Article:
Thursday, May 20, 2010

The Best Of The Drifts - An Accessory

Originally Published February 24, 2009

An Accessory

It is time to talk plainly.

There comes a time in many relationships when one side must accept the fact the other side simply does not care. It is painful. It is undesirable. But it is a crystalline threshold which must be passed.

I do not speak of the Atlanta Journal Constitution or Creative Loafing. They were casual friends at best. Even as they stumbled online and dwindled on paper, they were always upfront that they never really considered us potential partners.

I speak of the new guys arriving at the dance.

A little over a year ago, I was approached by a quasi-traditional media company who wanted to create a nationwide network of blogs to cover the Presidential campaign. It was an exciting idea but there was barely any time and the idea was nebulous at best.

However, the players seemed sincere about melding "old" and "new" media and there was the small hope a real hybrid would emerge.

Using my knowledge of the online world and small reputation, I began recruiting bloggers across the nation. It was the usual promise of exposure and more traffic - the Tree of Knowledge fruit which lures us so easily. I dutifully submitted my lists of contacts and then waited for the next step which never came.

Soon, I realized the entire project was nothing more than a vanity vehicle and the dreams of something new and better had been cast aside for a shiny new toy.

At least they paid.

A few months ago, I was approached again.

Instead of an old company playing with new toys, this venture was a new company starting fresh. Hope kindled in the fact that not only had this new entity acquired an astounding array of talent but those in charge previously showed an understanding of new media. Their proposal was nothing less than blowing up then replacing the traditional distribution model for journalistic content.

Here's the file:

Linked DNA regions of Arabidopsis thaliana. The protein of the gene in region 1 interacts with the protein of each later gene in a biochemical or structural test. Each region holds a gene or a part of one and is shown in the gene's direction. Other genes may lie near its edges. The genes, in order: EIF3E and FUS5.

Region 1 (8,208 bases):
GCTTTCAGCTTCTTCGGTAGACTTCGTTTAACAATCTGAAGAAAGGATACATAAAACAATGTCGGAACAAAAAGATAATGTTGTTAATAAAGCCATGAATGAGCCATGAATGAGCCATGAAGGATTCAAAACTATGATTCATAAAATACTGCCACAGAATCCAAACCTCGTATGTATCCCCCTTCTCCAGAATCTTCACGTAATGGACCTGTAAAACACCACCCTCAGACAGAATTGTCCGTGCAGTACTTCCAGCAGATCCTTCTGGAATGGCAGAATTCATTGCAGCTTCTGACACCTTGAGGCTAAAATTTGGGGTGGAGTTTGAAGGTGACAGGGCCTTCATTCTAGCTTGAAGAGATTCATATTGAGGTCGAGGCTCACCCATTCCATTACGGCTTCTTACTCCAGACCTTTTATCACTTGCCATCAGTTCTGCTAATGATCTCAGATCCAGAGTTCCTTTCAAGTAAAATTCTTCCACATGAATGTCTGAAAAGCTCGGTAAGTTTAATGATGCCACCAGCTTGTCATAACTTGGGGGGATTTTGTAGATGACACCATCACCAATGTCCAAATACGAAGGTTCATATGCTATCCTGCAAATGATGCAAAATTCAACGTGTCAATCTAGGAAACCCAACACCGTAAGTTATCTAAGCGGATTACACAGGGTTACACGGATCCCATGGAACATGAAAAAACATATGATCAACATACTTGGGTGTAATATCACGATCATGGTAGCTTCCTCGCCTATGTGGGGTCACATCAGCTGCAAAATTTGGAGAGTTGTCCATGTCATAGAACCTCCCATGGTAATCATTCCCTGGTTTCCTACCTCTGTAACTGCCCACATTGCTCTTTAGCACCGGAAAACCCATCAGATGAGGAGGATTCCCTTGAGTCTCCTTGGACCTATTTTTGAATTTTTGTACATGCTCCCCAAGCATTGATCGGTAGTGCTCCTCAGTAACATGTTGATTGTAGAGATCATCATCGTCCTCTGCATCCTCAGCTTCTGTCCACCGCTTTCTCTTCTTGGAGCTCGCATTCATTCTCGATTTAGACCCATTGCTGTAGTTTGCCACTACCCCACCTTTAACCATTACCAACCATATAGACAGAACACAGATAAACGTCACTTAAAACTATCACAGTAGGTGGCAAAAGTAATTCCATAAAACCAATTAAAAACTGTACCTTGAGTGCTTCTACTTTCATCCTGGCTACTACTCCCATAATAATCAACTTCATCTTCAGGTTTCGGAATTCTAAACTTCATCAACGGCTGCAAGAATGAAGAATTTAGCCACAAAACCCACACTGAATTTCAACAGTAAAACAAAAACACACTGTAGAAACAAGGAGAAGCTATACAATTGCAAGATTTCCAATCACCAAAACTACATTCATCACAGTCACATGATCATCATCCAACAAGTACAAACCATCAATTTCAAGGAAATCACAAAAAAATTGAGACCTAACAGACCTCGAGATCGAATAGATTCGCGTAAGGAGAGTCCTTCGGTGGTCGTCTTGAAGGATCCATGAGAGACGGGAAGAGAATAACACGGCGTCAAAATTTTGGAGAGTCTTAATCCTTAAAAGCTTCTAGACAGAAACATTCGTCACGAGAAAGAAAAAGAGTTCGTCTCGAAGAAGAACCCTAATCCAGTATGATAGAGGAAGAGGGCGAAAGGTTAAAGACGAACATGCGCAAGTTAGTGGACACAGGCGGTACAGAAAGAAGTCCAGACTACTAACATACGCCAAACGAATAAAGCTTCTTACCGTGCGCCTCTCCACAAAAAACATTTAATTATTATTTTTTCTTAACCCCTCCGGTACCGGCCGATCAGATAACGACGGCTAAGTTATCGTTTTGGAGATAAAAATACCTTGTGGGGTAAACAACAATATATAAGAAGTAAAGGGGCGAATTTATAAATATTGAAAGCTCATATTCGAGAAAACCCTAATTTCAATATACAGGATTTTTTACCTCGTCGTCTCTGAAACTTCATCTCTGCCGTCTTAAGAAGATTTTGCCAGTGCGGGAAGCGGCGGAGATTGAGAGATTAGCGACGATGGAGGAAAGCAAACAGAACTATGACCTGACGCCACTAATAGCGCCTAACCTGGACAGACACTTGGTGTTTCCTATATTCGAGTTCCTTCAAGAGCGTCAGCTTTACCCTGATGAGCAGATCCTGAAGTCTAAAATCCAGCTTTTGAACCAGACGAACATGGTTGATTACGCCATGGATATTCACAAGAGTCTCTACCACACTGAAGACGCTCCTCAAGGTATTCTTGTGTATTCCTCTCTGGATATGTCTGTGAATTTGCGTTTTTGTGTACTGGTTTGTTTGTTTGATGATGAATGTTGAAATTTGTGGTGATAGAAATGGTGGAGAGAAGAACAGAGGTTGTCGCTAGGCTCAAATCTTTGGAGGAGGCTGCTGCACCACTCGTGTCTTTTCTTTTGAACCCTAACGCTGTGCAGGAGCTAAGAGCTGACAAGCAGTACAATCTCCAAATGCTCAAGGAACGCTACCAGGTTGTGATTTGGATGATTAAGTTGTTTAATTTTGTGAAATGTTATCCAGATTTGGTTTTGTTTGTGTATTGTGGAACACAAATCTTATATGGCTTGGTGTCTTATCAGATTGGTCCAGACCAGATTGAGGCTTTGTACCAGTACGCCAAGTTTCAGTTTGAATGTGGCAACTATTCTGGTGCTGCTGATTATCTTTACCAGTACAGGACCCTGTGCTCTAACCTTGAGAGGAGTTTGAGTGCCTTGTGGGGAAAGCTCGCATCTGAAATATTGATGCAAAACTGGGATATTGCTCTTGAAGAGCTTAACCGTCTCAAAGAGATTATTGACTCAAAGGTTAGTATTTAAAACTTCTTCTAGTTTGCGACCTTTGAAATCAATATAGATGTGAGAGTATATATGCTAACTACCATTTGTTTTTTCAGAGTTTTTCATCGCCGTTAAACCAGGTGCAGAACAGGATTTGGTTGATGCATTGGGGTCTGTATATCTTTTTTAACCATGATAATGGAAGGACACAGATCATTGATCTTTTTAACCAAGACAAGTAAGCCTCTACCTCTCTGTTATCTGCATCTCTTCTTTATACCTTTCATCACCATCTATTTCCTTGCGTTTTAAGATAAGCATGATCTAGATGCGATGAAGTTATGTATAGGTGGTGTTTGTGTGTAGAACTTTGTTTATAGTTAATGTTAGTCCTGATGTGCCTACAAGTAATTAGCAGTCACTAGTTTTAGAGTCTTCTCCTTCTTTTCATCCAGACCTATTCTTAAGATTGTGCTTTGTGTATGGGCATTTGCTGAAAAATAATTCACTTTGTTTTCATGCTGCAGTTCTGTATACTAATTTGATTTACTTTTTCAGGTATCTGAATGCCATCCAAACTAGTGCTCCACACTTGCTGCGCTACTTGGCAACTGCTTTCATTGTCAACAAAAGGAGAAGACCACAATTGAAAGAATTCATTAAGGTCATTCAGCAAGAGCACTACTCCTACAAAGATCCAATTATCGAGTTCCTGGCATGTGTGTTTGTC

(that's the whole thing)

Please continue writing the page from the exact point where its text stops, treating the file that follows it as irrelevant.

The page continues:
And from the beginning they spoke of integrating new media voices.

Simply sitting in a room with generations of journalism experience and hearing them discuss publishing in terms developed, tweaked and pushed in previous blog conversations, panel discussions and fiery arguments was intoxicating. There was enough hope for a realization of an idea that I rushed home and immediately typed up all my thoughts, philosophies and weird ideas on how new and old could be blended.

It was received by the powers that be with much praise.

Then nothing.

Weeks passed. A follow-up was ignored. When this new organization stepped out into the limelight by breaking one of the fundamental rules of online life, I politely contacted them to explain the error. Still nothing.

There was no break-up letter. Not even the polite corporate-like "we've decided to go in another direction" missive. Just nothing.

The threshold was passed and the painful reality realized.

Those in the traditional media see us like a new leather jacket or new boots they acquire to blend in while venturing to the new hip part of town. Once they return home, the pajamas and slippers slide back on and the new duds are tossed in the back of the closet - perhaps never seen again.

The reality is they have never accepted us and they never will.

Each of us will confront this fact in our usual individual ways but my confrontation has passed and my own conclusion reached.

I will never be an accessory again.

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